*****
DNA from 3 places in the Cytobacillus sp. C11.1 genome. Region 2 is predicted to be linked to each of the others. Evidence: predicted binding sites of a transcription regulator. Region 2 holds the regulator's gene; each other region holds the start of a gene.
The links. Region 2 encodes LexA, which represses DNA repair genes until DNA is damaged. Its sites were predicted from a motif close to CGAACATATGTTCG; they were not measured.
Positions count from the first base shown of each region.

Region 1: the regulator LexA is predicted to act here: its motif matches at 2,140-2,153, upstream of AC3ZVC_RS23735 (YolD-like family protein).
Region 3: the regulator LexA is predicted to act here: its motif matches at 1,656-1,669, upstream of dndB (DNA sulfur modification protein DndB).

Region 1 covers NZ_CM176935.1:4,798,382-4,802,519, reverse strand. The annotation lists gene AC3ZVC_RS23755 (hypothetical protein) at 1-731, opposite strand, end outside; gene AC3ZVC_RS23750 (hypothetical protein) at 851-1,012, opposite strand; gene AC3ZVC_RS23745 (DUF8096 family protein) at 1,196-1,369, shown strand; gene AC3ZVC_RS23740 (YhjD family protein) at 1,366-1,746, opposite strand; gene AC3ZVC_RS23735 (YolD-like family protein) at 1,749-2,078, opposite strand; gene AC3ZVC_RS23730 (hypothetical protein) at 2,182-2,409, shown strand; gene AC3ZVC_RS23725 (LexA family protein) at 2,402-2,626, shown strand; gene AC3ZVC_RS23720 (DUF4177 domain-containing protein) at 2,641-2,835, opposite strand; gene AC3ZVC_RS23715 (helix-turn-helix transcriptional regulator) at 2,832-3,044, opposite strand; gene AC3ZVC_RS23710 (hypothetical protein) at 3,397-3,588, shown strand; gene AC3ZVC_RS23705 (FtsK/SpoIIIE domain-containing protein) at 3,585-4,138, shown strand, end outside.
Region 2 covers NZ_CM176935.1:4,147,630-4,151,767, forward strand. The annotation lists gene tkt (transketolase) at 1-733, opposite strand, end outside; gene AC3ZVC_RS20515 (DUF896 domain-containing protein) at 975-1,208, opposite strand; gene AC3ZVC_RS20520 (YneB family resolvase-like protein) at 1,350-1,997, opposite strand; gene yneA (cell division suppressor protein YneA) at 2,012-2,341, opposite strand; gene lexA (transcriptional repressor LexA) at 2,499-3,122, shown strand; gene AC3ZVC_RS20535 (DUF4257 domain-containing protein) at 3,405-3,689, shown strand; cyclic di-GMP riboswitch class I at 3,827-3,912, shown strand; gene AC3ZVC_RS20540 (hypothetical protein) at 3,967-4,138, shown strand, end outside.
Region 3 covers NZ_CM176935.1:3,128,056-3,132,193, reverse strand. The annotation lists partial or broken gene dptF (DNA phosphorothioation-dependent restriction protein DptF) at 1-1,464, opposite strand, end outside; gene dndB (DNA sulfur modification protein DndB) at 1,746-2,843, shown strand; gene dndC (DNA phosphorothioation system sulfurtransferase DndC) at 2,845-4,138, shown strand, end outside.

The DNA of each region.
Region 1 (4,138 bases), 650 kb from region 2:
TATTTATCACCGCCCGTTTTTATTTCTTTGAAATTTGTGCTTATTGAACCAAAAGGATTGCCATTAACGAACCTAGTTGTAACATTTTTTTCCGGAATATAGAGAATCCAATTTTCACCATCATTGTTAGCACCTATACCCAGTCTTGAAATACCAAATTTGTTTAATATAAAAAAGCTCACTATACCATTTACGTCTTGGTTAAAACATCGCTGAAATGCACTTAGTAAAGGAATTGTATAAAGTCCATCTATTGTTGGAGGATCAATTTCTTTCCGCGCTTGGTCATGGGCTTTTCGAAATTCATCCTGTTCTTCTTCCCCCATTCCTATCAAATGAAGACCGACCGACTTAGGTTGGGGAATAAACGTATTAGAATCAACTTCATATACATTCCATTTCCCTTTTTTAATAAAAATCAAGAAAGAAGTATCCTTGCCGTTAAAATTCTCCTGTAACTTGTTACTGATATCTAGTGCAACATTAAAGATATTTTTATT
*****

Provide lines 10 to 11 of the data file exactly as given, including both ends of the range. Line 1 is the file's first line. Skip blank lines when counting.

Region 1 (4,138 bases), 650 kb from region 2:
TATTTATCACCGCCCGTTTTTATTTCTTTGAAATTTGTGCTTATTGAACCAAAAGGATTGCCATTAACGAACCTAGTTGTAACATTTTTTTCCGGAATATAGAGAATCCAATTTTCACCATCATTGTTAGCACCTATACCCAGTCTTGAAATACCAAATTTGTTTAATATAAAAAAGCTCACTATACCATTTACGTCTTGGTTAAAACATCGCTGAAATGCACTTAGTAAAGGAATTGTATAAAGTCCATCTATTGTTGGAGGATCAATTTCTTTCCGCGCTTGGTCATGGGCTTTTCGAAATTCATCCTGTTCTTCTTCCCCCATTCCTATCAAATGAAGACCGACCGACTTAGGTTGGGGAATAAACGTATTAGAATCAACTTCATATACATTCCATTTCCCTTTTTTAATAAAAATCAAGAAAGAAGTATCCTTGCCGTTAAAATTCTCCTGTAACTTGTTACTGATATCTAGTGCAACATTAAAGATATTTTTATT